With an onslaught of incoming fresh metal, the large-SUV segment is going to get a shake-up. And the latest new kid on the block is the 2021 Kia Sorento.
Our first taste of Kia’s new large SUV comes in flagship form: GT-Line, with the more expensive diesel all-wheel-drive powertrain.
Whereas the range starts at $46,990 drive-away, this diesel GT-Line weighs in at $64,990 and is also offered drive-away.
While Toyota’s indefatigable Kluger manages to still dominate the outright large-SUV sales race against newer and glitzier competition, CarAdvice has always rated the previous UM Sorento well. Good practicality, solid suspension and drivetrain, and that stonking seven-year warranty leave little room for complaint.
This new Sorento will look to build upon those strengths, and throw a few more in the mix for good measure. This new model (not a facelift) brings new technology, improved safety, more gadgets, and an updated look.
|Options as tested||NA|
|Warranty||7 year/unlimited kilometre|
Under the bonnet of our tester lies a 2.2-litre turbo diesel engine, which makes 148kW at 3800rpm and 440Nm at 1750–2750rpm. That’s one kilowatt more than the outgoing model and one newton-metre less.
This engine is quite new, however. Fuel injector pressure has been boosted to 2200bar (just below 32,000psi), and the engine block is now 19.5kg lighter thanks to alloy replacing cast iron.
The other choice of power plant, a 3.5-litre petrol V6, also sports reduced outputs: 200kW and 332Nm, down from 206kW and 336Nm. We aren’t sure of the reasons why, but we are guessing more stringent WLTP testing criteria are to blame.
Perhaps Kia (and Hyundai, for that matter) is focussing its future driveline tech on electric and hybrid power, rather than investing in new internal combustion engines.
Not all of the driveline is a carry-over affair: new diesel-powered Sorentos are equipped with an eight-speed dual-clutch transmission. It’s a new wet-clutch design, and will likely see service in Hyundai’s forthcoming i30N hot hatch.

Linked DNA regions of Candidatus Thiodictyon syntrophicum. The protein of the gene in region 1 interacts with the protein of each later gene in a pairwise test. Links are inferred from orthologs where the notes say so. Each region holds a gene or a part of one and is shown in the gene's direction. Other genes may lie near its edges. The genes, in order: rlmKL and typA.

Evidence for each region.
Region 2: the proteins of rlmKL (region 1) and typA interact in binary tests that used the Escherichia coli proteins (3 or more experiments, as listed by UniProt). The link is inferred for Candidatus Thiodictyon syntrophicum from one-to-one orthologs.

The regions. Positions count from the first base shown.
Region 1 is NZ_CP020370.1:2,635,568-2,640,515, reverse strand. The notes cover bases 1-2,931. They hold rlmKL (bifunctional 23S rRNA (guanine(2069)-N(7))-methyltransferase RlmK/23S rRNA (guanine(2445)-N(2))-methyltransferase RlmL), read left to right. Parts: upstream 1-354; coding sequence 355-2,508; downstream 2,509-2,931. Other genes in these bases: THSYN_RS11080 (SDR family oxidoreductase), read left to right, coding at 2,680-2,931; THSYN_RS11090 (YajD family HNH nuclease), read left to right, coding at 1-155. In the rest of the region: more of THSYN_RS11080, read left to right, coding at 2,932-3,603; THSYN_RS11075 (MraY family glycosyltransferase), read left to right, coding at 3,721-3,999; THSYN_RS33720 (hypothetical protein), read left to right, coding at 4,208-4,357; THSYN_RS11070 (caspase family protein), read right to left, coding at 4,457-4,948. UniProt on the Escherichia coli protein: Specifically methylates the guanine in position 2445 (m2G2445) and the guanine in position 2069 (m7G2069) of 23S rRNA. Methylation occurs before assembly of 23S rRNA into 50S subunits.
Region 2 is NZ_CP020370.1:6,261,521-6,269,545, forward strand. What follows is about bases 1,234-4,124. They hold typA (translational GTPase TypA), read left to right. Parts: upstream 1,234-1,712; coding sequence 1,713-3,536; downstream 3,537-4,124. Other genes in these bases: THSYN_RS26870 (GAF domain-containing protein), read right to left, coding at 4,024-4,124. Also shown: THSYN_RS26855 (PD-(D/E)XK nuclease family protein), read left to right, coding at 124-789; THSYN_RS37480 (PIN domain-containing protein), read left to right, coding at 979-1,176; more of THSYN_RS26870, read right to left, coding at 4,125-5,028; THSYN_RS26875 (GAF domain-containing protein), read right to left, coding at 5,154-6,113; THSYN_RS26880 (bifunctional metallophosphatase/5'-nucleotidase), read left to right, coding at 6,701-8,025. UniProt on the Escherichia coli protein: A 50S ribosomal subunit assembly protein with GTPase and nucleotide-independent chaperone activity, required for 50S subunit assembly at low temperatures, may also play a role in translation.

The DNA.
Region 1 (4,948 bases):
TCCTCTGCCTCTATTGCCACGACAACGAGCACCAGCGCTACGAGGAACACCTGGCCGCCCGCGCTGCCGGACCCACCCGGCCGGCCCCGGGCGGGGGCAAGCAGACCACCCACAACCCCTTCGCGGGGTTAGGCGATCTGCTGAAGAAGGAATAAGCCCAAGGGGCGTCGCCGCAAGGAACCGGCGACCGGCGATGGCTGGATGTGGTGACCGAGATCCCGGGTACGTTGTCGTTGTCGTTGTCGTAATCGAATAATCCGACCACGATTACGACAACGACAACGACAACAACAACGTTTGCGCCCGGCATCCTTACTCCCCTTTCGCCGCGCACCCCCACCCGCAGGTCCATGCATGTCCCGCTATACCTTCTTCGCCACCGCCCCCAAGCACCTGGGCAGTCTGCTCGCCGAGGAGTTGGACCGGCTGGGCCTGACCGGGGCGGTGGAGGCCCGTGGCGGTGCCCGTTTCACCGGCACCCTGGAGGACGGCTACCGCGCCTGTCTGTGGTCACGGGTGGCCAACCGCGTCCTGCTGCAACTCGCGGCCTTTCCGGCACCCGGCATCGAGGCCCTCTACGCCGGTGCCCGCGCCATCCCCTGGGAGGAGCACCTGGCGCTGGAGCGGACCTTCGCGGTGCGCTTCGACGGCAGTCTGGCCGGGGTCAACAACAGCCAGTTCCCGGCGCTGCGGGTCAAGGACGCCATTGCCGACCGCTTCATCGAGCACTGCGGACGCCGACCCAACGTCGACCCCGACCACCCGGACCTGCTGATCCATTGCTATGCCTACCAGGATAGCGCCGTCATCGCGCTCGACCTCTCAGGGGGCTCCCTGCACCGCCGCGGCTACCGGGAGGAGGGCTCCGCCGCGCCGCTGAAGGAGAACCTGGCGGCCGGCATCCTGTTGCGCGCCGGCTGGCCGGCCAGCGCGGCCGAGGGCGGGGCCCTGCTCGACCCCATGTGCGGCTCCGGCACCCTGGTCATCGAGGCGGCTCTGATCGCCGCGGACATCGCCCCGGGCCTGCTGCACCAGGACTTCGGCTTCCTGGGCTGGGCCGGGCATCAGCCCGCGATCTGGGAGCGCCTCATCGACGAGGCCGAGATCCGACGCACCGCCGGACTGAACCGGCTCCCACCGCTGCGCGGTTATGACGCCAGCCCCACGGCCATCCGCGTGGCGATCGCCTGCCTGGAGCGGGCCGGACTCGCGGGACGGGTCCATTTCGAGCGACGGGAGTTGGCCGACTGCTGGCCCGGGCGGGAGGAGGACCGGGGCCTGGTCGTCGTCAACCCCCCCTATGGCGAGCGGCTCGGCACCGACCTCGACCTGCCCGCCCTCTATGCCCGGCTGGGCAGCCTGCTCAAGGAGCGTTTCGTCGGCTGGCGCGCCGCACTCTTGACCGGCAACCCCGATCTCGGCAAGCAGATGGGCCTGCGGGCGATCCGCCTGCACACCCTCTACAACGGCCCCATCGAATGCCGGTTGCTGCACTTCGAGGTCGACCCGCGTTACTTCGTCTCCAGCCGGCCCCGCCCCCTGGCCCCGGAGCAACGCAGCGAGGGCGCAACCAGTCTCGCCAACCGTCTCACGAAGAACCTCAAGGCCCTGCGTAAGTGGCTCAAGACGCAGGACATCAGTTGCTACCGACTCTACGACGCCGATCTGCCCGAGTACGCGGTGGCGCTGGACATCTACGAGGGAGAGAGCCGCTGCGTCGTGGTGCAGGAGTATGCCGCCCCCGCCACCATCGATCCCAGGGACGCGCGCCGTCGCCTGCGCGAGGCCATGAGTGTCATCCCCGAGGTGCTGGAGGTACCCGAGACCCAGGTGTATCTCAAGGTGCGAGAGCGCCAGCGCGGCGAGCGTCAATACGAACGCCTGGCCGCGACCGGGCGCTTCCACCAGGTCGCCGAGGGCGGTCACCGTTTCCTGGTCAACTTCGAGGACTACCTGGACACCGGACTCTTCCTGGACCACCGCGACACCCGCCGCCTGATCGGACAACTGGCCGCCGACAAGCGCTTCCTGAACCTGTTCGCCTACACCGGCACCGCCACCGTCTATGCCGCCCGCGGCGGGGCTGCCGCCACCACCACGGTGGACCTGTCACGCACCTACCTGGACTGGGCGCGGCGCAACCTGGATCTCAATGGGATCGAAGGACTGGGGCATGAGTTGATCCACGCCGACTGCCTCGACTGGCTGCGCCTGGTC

While dual-clutch transmissions can offer good gains in fuel economy over a traditional torque converter gearbox, low-speed smoothness and manoeuvrability can suffer.
Fortunately, Kia’s transmission is smartly tuned to inhibit such behaviour. From the driver’s seat, you can feel the clutch packs coming on gently, and working in sync with the brakes to pick up any slack before any free rolling occurs.
It’s still not as painlessly simple as a torque-converter automatic transmission: the clutch take-up still feels different from the driver’s seat. But it’s one of the best implementations I’ve come across.
I often find myself left-foot braking at low speeds with other dual-clutch gearboxes to help with a smoother take-off. But this Sorento seems to do the hard work for you. Once take-off is taken care of, gear changes are sharp and smooth, and seemingly getting the best out of the 2.2-litre oiler.
Fuel economy is good, too. While our consumption averaged out at 8.5 litres per 100km, we saw as little as 6.0L/100km on a highway run. This compares to Kia’s claim of 6.1L/100km on the combined cycle, and as low as 5.3 on the highway run.
|Engine configuration||Four-cylinder turbocharged diesel|
|Displacement||2.2 litres (2151cc)|
|Power||148kW @ 3800 rpm|
|Torque||440Nm @ 1750-2750 rpm|
|Power to weight ratio||76kW/tonne|
|Transmission||8-speed (wet) dual clutch automatic|
|Fuel consumption (combined cycle)||11.4L/100km|
|Fuel tank size||60L|
There is plenty of European influence flowing through the Sorento’s interior: dual-outlet trapezoidal air vents with plenty of silver garnishing, a rotary gear shifter (with real knurled aluminium, by the way), and no shortage of glossy piano black.